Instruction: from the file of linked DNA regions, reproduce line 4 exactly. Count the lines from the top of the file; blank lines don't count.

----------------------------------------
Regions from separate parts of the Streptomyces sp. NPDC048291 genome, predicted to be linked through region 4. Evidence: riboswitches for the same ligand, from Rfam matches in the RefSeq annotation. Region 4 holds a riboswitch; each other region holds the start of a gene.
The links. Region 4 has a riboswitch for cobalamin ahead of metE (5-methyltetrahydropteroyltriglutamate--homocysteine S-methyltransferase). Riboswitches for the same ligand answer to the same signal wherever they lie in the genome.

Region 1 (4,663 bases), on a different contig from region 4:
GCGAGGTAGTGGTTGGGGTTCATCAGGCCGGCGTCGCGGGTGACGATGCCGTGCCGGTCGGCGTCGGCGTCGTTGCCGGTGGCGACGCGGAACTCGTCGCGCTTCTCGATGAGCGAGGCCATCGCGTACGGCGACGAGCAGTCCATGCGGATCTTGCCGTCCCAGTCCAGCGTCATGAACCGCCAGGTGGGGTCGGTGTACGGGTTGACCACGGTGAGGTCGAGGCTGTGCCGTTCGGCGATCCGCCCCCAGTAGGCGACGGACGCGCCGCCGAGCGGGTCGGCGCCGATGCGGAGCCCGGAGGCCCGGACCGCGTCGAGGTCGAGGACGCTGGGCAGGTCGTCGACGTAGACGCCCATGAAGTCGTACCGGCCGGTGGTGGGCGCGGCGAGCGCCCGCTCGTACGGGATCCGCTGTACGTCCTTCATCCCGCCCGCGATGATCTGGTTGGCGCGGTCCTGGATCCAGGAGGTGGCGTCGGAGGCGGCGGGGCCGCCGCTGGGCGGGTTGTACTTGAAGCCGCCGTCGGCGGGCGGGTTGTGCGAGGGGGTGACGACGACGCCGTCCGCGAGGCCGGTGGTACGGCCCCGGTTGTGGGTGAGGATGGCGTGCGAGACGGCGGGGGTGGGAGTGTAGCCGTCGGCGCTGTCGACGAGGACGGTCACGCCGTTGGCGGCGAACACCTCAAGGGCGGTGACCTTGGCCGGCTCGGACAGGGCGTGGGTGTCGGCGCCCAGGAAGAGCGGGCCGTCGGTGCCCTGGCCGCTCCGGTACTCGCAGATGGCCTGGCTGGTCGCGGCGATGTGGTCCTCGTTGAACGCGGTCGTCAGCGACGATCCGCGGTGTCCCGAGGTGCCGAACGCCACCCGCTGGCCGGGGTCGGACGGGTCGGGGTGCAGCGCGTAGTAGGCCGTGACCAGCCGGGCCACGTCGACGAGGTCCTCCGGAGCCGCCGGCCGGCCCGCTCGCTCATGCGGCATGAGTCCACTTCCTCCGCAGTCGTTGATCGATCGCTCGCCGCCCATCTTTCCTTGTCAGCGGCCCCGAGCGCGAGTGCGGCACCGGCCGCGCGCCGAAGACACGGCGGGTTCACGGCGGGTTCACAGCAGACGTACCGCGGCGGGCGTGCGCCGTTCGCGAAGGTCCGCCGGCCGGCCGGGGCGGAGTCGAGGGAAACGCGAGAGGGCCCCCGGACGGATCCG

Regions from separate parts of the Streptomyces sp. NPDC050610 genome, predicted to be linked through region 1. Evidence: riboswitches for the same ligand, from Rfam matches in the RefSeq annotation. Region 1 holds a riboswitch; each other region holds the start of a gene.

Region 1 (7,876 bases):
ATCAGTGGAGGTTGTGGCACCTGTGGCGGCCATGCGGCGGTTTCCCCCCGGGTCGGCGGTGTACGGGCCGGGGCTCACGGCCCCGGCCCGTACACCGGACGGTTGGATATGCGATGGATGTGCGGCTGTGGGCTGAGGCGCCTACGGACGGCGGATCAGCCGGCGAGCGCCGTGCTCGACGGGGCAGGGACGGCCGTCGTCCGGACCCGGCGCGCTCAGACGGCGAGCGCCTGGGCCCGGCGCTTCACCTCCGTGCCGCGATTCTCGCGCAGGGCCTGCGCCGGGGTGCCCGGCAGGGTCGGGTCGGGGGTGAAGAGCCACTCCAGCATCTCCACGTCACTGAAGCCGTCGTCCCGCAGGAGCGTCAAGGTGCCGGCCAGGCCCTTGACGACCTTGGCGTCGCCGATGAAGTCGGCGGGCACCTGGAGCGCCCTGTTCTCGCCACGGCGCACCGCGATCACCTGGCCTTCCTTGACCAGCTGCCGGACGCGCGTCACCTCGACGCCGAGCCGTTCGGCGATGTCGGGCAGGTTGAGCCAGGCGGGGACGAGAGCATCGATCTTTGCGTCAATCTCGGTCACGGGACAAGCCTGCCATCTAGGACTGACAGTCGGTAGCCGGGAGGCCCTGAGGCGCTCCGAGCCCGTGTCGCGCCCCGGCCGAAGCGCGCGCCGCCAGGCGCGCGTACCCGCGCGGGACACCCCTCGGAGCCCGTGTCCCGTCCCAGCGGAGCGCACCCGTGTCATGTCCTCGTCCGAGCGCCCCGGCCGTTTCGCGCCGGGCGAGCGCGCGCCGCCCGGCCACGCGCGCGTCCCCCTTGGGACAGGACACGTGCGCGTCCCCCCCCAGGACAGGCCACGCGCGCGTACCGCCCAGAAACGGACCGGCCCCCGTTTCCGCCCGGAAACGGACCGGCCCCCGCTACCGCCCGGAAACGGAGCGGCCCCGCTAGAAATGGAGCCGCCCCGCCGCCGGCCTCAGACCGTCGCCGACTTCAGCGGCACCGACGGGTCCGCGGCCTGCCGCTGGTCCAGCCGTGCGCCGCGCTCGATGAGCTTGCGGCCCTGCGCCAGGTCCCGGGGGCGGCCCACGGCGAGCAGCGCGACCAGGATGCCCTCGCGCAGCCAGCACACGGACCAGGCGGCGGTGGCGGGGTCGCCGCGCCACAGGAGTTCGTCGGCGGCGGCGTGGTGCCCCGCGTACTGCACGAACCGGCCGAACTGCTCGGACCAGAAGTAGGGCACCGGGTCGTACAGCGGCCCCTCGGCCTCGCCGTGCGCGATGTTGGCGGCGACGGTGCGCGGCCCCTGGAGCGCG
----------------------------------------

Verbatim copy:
GCGAGGTAGTGGTTGGGGTTCATCAGGCCGGCGTCGCGGGTGACGATGCCGTGCCGGTCGGCGTCGGCGTCGTTGCCGGTGGCGACGCGGAACTCGTCGCGCTTCTCGATGAGCGAGGCCATCGCGTACGGCGACGAGCAGTCCATGCGGATCTTGCCGTCCCAGTCCAGCGTCATGAACCGCCAGGTGGGGTCGGTGTACGGGTTGACCACGGTGAGGTCGAGGCTGTGCCGTTCGGCGATCCGCCCCCAGTAGGCGACGGACGCGCCGCCGAGCGGGTCGGCGCCGATGCGGAGCCCGGAGGCCCGGACCGCGTCGAGGTCGAGGACGCTGGGCAGGTCGTCGACGTAGACGCCCATGAAGTCGTACCGGCCGGTGGTGGGCGCGGCGAGCGCCCGCTCGTACGGGATCCGCTGTACGTCCTTCATCCCGCCCGCGATGATCTGGTTGGCGCGGTCCTGGATCCAGGAGGTGGCGTCGGAGGCGGCGGGGCCGCCGCTGGGCGGGTTGTACTTGAAGCCGCCGTCGGCGGGCGGGTTGTGCGAGGGGGTGACGACGACGCCGTCCGCGAGGCCGGTGGTACGGCCCCGGTTGTGGGTGAGGATGGCGTGCGAGACGGCGGGGGTGGGAGTGTAGCCGTCGGCGCTGTCGACGAGGACGGTCACGCCGTTGGCGGCGAACACCTCAAGGGCGGTGACCTTGGCCGGCTCGGACAGGGCGTGGGTGTCGGCGCCCAGGAAGAGCGGGCCGTCGGTGCCCTGGCCGCTCCGGTACTCGCAGATGGCCTGGCTGGTCGCGGCGATGTGGTCCTCGTTGAACGCGGTCGTCAGCGACGATCCGCGGTGTCCCGAGGTGCCGAACGCCACCCGCTGGCCGGGGTCGGACGGGTCGGGGTGCAGCGCGTAGTAGGCCGTGACCAGCCGGGCCACGTCGACGAGGTCCTCCGGAGCCGCCGGCCGGCCCGCTCGCTCATGCGGCATGAGTCCACTTCCTCCGCAGTCGTTGATCGATCGCTCGCCGCCCATCTTTCCTTGTCAGCGGCCCCGAGCGCGAGTGCGGCACCGGCCGCGCGCCGAAGACACGGCGGGTTCACGGCGGGTTCACAGCAGACGTACCGCGGCGGGCGTGCGCCGTTCGCGAAGGTCCGCCGGCCGGCCGGGGCGGAGTCGAGGGAAACGCGAGAGGGCCCCCGGACGGATCCG